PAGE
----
And I ask myself, “What is it about the culture of our systems of power that cause this kind of wickedness to flourish?”

“Well, we don’t know the whole story…” as if something can make a slow, public execution morally acceptable.

“It was one wicked man, not the system…” and yet it happens so frequently that he did not feel the need to hide his actions, cover his actions or make excuses. He wasn’t afraid or timid. He coolly, calmly, and without any emotion whatsoever slowly executed a black man because he knew he could and get away with it.

I hope he doesn’t, and I hope that there will be earthly justice done for George Floyd.

But even more than that, I hope that those in law enforcement and in churches and in positions of authority throughout the country ask themselves, “Why did he think that this was acceptable behavior?”

Was it a secret to his locker room buddies that he had within himself the ability to do such a thing?

Or did they hear his racist rants, and say nothing. How many other violent incidents were covered up, buried, exonerated, or just ‘put in his file”.

If we are going to put the power of life and death in the hands of a few men and women, should we not all hold them to the highest standards?

I love the church of Jesus Christ, and I love my profession. For that reason, I do everything I can to purge out the leaven that causes abusers and predators to flourish.

So please do not think that this is an attack against LEOs. It is a plea. If there are good and honorable men and women in this profession, which I wholeheartedly believe, perhaps now is the time to take a long look at the culture that continually allows this sort of thing to take place.

You will not ever be able to root out all evil. But you could at least make the environment intolerable enough so that it doesn’t flourish and never breaks out again into open murder. The way to stop e-coli is to create a hostile environment to it.

The way to stop predators in the church is to create a hostile environment to them. This is called “Church discipline” and is the mark of the true church.

The way to stop murderers, tyrants and racists in law enforcement is to create a hostile working condition to them.

When murder takes place openly, without fear, without passion, in a calm environment, over a period of 8 minutes, something is desperately wrong.

If you stand up in your own departments and your own agencies and say, “Not here. Not today. Not ever again” perhaps you can make a difference. I’ll stand with you. There is always room for more. In the words of Arlo Guthrie, maybe it could be a movement.

6 Comments

Filed under Abuse, assault, Race

6 responses to “Look at the culture

  1. Bang on, Sam.

    My wife and I have had the sad privilege of counselling multiple women who in their teens and 20s were raped by pastors and elders (denied by the consistory, of course) and other women who were methodically degraded and abused by husbands who were “upstanding” members – even elders – of their churches (the husbands supported and women blamed by the consistory, of course). Yes, in Reformed churches.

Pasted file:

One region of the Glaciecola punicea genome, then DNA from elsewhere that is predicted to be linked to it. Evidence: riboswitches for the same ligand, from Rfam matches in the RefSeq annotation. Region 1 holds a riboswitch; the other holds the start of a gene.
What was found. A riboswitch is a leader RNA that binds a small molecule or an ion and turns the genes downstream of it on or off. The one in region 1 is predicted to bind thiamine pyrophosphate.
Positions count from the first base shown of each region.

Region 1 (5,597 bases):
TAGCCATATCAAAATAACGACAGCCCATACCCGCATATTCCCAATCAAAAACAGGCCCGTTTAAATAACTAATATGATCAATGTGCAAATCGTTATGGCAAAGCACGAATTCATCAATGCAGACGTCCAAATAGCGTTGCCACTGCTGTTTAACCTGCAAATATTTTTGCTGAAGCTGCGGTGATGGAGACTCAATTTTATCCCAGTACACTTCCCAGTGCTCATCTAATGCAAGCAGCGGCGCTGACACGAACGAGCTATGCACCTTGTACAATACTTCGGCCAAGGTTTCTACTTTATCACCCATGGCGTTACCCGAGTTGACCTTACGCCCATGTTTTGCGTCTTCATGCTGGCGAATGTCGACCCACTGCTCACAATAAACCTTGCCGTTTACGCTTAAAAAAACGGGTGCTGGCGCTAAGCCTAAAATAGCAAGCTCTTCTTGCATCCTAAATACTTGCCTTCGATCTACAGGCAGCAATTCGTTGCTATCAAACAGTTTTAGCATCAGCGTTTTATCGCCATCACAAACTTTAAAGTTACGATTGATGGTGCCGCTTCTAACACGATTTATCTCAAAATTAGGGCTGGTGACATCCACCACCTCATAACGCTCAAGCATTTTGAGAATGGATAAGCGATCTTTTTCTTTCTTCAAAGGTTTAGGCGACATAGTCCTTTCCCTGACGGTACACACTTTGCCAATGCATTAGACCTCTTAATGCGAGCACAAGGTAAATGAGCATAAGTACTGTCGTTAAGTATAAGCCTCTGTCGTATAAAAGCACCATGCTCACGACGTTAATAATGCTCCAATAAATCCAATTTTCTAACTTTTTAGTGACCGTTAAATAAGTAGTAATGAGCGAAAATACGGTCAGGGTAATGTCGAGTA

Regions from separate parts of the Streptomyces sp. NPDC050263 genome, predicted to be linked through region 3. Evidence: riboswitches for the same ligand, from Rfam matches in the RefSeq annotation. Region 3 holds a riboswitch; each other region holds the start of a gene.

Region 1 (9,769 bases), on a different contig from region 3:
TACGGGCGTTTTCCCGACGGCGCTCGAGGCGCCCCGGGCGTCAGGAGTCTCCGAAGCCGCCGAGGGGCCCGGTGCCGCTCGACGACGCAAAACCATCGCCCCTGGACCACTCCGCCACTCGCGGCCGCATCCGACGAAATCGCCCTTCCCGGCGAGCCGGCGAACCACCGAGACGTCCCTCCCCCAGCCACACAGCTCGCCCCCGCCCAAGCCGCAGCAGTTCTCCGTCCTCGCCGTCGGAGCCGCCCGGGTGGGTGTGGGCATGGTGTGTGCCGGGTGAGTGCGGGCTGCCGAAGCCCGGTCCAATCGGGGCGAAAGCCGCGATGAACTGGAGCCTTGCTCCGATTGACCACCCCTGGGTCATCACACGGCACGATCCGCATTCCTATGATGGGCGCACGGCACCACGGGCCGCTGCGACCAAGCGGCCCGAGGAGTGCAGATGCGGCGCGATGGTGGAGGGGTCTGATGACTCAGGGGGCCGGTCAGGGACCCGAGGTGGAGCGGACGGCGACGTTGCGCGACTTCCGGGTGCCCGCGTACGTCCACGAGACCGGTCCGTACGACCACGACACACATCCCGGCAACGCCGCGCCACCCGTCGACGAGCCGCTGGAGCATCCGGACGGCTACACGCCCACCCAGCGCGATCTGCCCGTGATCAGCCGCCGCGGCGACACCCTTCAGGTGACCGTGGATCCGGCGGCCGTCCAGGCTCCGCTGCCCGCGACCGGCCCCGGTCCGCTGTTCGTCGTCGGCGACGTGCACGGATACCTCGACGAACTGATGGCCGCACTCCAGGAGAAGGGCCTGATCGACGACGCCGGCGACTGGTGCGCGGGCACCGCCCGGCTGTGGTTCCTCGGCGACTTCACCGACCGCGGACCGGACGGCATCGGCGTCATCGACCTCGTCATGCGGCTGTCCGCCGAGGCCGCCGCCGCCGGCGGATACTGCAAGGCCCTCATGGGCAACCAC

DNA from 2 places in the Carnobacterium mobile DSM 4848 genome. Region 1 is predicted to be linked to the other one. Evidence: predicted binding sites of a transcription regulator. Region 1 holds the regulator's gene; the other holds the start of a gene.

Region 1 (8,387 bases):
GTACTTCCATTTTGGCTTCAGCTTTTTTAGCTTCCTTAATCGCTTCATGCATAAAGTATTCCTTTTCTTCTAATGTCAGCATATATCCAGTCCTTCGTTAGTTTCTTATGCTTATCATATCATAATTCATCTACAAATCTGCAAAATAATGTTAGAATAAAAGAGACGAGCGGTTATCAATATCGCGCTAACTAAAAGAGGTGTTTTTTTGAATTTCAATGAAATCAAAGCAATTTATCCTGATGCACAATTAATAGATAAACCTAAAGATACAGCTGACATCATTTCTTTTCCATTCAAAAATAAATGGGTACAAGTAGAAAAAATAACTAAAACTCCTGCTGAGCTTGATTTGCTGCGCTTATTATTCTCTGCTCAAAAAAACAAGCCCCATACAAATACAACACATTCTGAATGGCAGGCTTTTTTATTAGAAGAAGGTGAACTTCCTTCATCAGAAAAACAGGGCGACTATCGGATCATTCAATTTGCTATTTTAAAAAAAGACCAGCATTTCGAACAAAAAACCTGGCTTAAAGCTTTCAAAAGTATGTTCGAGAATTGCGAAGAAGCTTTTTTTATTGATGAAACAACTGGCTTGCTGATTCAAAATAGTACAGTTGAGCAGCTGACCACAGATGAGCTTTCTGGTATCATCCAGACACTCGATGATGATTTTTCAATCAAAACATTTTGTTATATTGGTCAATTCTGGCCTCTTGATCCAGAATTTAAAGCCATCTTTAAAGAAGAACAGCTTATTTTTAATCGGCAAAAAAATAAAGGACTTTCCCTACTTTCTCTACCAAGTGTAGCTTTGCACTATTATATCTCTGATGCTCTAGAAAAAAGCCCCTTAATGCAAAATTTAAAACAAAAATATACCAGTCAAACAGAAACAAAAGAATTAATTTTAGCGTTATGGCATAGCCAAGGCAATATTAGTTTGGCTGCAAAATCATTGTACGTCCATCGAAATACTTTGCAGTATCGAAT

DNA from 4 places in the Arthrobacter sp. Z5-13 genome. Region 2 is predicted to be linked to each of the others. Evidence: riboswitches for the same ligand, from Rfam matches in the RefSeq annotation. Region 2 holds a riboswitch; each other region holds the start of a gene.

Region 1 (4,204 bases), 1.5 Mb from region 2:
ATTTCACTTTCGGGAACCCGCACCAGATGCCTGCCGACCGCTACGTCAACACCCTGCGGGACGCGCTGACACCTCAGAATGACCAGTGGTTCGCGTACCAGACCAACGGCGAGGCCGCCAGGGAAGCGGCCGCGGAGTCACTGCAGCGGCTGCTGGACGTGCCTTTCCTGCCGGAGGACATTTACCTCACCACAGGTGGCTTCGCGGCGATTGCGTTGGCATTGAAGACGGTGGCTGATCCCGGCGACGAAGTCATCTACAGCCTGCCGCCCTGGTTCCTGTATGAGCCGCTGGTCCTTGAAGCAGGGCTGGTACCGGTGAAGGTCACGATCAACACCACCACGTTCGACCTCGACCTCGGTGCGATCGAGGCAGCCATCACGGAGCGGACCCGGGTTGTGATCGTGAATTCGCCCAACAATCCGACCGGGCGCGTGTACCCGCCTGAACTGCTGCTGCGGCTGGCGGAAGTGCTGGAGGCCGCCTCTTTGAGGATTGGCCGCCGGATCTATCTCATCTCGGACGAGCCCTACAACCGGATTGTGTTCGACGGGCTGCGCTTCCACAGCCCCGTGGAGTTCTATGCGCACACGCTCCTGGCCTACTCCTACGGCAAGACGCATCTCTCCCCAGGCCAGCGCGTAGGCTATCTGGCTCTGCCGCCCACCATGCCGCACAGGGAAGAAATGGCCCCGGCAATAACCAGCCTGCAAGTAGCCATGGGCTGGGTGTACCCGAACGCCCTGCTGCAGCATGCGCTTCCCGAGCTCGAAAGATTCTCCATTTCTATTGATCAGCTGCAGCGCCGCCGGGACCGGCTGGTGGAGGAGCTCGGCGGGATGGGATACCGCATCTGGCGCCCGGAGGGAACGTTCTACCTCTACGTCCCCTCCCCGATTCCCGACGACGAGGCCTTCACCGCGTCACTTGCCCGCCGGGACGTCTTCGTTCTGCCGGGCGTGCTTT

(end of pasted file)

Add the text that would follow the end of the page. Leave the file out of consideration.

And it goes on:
And yes, nouthetic (“Biblical”) counselling is one of the weapons of control.

  2. Bunkababy

    Very good post. Watching that video has affected me in a way like none of the others have. I think because the depth of arrogance that police officer displayed I have only seen in private. The controlled calculating demeanour I experienced as a child hidden under a veil of secrecy was on full display.

    To me it seems like something has shifted. It’s moved from rash, brazen killing to something more dangerous. He did it because he knew he could. Cold, methodical murder doesn’t need to be hidden under a cover of darkness anymore.

    O

  3. Martha Gwen Sibert

    According to the Daily Wire, and other sources, Amy Klobuchar, who was the County Attorney which included Minneapolis, “declined to prosecute multiple officers cited for excessive force, “including the Minneapolis police officer who was filmed with his knee on George Floyd’s neck. Ex-Minneapolis police officer Derek Chauvin saw at least 10 conduct complaints during his 19-year tenure before he was fired Tuesday, according to a database that documents complaints against police,” The Week reported Thursday, quoting The Guardian, which first pored over the database.” This is quite a serious condemnation on a Senator, especially one who is a possible V-Pres nominee. Just why she would ignore these incidents by Chauvin goes along with the same reasons as for allowing the treatment of children and women in the church that you mentioned. It is sad, so sad, in so many ways.

  4. just ... K

    Thank you for writing. Oh God, I know that we can see, we can hear and our hearts break until we cry because we are made in Your Image. What we feel is only a shadow of what You do. Come quickly Lord Jesus!!